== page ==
Tuesday, May 22, 2012

colleges imperiled by the student debt crisis...,

BusinessInsider | Very few topics have received as much attention here at Sense on Cents as the student loan/debt bubble.

In my opinion, the size, scope, and impact of this problem is an enormous anchor weighing down our next generation and our nation’s economy.

Make no mistake, this anchor is not only impacting thousands of students and families but is also having an equally burdensome impact on colleges and universities nationwide.

I choose my words carefully here. The other day I entitled my commentary, Student Debt Bubble: Impending Doom for Colleges.

Doom is a strong word. Why did I choose it? Let’s navigate.

Embedded within a very recently released Bloomberg commentary is a study by Richard Kneedler, President Emeritus of Franklin & Marshall College. In light of the economic crisis that hit our shores and continues to envelop our nation, in early 2009 Kneedler released a very granular review of the economic condition of close to 700 private colleges and universities. For anybody with even a passing interest in this issue, Kneedler’s work, is a MUST read. What do we learn?

1. Using this post-crash model (and may it not be “mid-crash”), 207 colleges and universities—31 percent of the 678 institutions in the database—have, under at least some circumstances, more debts than cash and marketable investments. I designate them “at risk.” In the model these 207 inadequate-capital institutions have projected net financial asset balances ranging from a negative few hundred thousand dollars to nearly a negative $400,000,000. More than half of the 205 had negative projections from ($10,000,000) to ($100,000,000).

2. This means that the inadequate-capital institutions (which might include a third or more of NAICU members) are exposed to severe disruption from negative factors such as declines in cash and investments, escalation of interest payments on variable-rate debt, and required accelerated repayment of principle, particularly if several negative factors were to coincide.

In those circumstances, any of the inadequate-capital institutions and perhaps some of the marginally positive schools might find themselves unable either to meet their increased payment obligations or to repay their debts. The institution could then be effectively insolvent, even if its operations were otherwise healthy. While the institution might not be bankrupt, creditors could demand control of major operating decisions. This is, essentially, what has been happening to sectors of the business community, such as home builders, retailers, and newspapers, that have lost credibility with banks. That has apparently not happened to independent Higher Education, but the warnings from S&P and Moody’s about our sector’s prospects are ominous and could foreshadow a shift by rating agencies based on enrollment or other data.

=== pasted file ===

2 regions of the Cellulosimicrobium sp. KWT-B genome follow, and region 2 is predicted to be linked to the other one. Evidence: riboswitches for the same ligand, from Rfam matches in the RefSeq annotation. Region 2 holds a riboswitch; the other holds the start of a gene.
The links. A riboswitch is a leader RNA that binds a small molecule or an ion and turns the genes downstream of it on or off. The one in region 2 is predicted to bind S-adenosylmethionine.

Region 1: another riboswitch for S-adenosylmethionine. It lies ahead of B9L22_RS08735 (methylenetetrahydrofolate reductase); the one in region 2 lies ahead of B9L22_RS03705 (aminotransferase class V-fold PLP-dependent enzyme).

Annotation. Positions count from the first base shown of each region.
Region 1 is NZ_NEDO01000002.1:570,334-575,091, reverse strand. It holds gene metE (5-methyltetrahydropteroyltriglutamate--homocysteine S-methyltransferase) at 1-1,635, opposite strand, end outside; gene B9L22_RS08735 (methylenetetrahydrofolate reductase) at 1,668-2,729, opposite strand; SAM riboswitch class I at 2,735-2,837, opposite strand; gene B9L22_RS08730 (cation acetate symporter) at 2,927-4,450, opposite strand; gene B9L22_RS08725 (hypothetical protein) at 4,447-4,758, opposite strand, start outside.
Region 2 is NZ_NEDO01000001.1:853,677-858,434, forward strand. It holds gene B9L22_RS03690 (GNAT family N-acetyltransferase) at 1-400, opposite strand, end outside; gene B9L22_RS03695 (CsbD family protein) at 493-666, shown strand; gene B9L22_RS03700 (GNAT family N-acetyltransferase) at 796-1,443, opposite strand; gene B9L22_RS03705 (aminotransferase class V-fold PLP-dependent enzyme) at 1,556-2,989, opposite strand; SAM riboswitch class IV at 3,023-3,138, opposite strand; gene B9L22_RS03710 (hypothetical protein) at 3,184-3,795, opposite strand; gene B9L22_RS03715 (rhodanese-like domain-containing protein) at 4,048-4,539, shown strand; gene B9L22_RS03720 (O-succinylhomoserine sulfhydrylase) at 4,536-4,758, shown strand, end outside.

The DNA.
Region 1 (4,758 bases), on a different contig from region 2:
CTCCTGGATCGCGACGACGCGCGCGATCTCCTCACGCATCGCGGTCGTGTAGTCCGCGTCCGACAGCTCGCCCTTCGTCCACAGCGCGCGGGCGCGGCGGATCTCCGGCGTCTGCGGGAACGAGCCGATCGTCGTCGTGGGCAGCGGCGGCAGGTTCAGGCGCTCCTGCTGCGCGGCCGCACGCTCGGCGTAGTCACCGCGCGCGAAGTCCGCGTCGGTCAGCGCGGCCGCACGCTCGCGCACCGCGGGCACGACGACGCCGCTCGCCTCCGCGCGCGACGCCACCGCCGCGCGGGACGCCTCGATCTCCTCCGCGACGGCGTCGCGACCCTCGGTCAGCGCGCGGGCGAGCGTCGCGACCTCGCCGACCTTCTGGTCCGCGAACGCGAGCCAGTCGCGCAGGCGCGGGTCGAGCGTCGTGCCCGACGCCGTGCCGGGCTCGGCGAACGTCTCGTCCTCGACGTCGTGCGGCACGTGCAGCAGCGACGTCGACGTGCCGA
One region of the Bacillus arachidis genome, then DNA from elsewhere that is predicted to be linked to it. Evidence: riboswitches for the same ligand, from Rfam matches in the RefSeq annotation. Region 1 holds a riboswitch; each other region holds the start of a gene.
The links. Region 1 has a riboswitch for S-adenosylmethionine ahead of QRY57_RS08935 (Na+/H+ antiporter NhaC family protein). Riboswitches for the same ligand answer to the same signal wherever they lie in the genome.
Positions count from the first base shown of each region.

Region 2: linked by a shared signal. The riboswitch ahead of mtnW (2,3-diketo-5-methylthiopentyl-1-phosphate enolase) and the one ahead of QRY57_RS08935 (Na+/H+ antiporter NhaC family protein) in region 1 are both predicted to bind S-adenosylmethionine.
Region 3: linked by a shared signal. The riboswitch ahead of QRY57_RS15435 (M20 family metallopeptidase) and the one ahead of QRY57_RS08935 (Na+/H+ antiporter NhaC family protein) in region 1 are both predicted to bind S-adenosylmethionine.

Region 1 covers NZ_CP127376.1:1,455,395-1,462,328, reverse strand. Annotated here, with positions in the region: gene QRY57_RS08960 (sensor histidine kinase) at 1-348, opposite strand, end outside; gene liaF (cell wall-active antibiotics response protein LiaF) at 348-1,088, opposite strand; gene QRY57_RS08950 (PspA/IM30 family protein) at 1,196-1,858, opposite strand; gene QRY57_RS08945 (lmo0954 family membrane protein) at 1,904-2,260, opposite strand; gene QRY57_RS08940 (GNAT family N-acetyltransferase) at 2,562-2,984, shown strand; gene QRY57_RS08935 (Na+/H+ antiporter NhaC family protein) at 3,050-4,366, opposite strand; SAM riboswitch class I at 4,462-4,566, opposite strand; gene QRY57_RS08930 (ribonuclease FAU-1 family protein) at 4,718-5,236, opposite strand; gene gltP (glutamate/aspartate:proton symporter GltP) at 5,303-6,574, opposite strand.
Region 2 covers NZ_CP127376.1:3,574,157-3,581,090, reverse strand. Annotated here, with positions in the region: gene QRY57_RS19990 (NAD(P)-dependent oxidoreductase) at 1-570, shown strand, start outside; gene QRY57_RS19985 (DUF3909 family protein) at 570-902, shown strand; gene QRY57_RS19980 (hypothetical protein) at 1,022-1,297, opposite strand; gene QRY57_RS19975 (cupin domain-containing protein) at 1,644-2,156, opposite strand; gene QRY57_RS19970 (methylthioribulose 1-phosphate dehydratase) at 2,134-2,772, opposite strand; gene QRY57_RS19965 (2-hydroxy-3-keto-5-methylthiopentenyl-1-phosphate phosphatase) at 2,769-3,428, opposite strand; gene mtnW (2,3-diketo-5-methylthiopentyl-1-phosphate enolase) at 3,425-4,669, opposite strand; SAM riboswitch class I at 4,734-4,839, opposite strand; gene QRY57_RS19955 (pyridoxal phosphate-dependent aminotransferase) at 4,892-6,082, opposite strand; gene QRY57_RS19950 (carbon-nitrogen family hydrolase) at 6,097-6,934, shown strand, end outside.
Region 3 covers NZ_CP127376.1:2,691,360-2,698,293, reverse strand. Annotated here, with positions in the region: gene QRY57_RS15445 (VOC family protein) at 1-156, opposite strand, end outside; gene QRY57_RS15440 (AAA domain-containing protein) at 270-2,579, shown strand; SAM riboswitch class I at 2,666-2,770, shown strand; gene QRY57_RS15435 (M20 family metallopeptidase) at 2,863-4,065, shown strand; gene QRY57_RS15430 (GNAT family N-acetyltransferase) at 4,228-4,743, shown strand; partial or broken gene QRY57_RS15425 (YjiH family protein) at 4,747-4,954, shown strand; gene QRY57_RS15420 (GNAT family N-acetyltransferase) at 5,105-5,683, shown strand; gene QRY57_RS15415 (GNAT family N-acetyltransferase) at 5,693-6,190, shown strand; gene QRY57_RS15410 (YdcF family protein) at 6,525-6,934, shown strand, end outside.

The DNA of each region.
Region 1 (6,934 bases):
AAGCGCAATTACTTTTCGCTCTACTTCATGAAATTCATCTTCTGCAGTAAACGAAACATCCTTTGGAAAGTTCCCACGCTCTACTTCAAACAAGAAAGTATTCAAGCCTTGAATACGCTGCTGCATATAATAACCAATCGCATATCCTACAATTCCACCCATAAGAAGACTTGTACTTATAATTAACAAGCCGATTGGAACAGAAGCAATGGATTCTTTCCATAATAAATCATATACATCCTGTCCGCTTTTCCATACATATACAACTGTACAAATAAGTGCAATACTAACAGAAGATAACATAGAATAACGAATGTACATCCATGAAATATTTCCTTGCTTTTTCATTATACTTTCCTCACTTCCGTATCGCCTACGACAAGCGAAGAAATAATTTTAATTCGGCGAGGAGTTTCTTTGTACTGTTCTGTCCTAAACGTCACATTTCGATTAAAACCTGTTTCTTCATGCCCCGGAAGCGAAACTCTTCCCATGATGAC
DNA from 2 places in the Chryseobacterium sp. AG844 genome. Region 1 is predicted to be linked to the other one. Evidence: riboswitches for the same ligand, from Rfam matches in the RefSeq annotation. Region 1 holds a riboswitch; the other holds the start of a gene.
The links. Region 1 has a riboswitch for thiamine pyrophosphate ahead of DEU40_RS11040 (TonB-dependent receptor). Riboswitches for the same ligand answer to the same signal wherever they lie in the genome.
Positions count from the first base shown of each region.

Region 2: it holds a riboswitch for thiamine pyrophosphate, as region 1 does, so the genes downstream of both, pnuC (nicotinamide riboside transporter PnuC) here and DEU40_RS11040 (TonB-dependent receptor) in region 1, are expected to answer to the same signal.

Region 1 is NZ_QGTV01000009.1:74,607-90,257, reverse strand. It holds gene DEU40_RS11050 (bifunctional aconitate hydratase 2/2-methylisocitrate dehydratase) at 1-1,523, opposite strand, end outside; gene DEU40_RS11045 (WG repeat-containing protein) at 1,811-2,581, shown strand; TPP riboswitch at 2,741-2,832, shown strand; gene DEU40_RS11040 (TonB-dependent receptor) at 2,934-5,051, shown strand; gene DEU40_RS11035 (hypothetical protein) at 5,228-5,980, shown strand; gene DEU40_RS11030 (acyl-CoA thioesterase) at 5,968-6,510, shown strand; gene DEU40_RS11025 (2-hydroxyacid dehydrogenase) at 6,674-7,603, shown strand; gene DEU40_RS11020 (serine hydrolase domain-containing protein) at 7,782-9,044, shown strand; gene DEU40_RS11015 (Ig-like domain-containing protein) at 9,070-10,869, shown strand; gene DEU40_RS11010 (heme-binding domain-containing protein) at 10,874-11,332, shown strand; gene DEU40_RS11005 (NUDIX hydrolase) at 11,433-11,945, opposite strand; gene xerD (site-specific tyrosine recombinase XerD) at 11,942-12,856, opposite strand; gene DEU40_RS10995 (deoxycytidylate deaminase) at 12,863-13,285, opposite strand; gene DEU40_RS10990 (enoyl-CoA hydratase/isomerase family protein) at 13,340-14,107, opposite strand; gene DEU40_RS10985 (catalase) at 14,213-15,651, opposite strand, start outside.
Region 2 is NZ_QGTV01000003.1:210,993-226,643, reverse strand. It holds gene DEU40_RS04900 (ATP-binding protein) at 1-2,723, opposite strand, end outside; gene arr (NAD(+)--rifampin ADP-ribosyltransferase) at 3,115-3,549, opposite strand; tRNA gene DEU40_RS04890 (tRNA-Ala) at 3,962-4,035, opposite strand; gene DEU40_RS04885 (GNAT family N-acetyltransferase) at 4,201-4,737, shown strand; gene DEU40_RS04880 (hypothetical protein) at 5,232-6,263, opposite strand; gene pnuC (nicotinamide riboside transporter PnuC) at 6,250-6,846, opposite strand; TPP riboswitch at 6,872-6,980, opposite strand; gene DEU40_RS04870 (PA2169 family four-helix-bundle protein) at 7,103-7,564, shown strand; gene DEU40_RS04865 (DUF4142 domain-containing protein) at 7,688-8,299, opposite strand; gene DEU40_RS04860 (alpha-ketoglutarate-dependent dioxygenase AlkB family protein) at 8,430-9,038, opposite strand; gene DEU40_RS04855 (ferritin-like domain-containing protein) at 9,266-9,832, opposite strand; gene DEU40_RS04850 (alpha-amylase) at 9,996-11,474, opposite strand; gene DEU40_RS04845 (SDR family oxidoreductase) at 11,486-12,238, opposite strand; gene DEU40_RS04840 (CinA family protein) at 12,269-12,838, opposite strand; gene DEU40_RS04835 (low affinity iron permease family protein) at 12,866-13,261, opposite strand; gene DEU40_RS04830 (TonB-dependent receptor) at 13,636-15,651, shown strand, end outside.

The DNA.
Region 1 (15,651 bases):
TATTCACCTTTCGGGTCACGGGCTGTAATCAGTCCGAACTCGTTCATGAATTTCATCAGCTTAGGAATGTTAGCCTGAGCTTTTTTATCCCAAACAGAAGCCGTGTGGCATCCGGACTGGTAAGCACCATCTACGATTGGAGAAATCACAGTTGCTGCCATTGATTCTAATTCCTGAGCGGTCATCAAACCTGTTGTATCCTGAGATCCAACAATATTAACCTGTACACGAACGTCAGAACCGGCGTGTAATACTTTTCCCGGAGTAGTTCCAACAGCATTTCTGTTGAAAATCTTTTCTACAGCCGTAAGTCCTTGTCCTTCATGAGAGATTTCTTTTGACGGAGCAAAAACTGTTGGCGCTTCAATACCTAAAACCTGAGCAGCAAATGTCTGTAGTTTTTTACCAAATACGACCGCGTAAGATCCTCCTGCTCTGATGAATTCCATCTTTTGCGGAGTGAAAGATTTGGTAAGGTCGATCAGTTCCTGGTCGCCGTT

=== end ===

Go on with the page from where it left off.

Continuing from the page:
Bingo. With student debt burdens soaring ever higher. Demand for many of these at risk institutions will inevitably decline. Subsequently, these schools will get squeezed and be forced to close their doors. Fist tap Dale.


Uglyblackjohn said...

The same trillion reportedly given to banks could have gone to pay off every outstanding student loan. Banks would have gotten their money and students would have escaped the onus of debt.
But politics and control came into play and the 'answer' to the problem just created an even bigger problem...

CNu said...

Austerity and debt slavery coming soon to a community near you...,

Ed Dunn said...

 Student debt is the least of these institution problems. These are brick and mortar institutions in an age where education can now be delivered online.  Just like Blockbuster and Borders Books, these universities has physical real estate cost a lot of money versus online courses that is similar to Netflix and Amazon.com. They will not be able to sustain in the digital economy.

And if I'm correct, they have to pay out tenure and pay pensions...physical universities and colleges are headed in the same direction as public libraries...

CNu said...

Some of which are exceptionally well-endowed and quite capable of sustaining themselves even with declining tuition and property tax revenue allocations. The digital economy will do away with many if not most of the financially weak institutions, but it will not do away with either libraries or colleges in their entirety.